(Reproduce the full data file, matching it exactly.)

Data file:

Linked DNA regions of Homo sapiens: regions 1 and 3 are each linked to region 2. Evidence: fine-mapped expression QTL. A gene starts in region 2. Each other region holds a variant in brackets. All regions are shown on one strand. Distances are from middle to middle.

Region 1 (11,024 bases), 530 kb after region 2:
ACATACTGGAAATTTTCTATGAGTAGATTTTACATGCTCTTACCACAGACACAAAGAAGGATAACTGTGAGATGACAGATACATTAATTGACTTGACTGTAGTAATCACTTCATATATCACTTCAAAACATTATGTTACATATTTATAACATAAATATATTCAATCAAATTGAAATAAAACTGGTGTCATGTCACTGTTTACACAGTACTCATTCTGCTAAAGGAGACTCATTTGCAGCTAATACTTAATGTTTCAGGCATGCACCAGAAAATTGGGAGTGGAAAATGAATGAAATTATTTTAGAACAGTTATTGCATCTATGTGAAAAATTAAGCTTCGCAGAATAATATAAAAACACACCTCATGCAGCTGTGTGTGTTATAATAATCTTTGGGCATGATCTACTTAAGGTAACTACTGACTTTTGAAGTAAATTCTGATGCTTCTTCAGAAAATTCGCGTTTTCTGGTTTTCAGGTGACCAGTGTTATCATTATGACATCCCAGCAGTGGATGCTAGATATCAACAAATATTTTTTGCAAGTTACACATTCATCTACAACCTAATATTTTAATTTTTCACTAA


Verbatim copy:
Linked DNA regions of Homo sapiens: regions 1 and 3 are each linked to region 2. Evidence: fine-mapped expression QTL. A gene starts in region 2. Each other region holds a variant in brackets. All regions are shown on one strand. Distances are from middle to middle.

Region 1 (11,024 bases), 530 kb after region 2:
ACATACTGGAAATTTTCTATGAGTAGATTTTACATGCTCTTACCACAGACACAAAGAAGGATAACTGTGAGATGACAGATACATTAATTGACTTGACTGTAGTAATCACTTCATATATCACTTCAAAACATTATGTTACATATTTATAACATAAATATATTCAATCAAATTGAAATAAAACTGGTGTCATGTCACTGTTTACACAGTACTCATTCTGCTAAAGGAGACTCATTTGCAGCTAATACTTAATGTTTCAGGCATGCACCAGAAAATTGGGAGTGGAAAATGAATGAAATTATTTTAGAACAGTTATTGCATCTATGTGAAAAATTAAGCTTCGCAGAATAATATAAAAACACACCTCATGCAGCTGTGTGTGTTATAATAATCTTTGGGCATGATCTACTTAAGGTAACTACTGACTTTTGAAGTAAATTCTGATGCTTCTTCAGAAAATTCGCGTTTTCTGGTTTTCAGGTGACCAGTGTTATCATTATGACATCCCAGCAGTGGATGCTAGATATCAACAAATATTTTTTGCAAGTTACACATTCATCTACAACCTAATATTTTAATTTTTCACTAA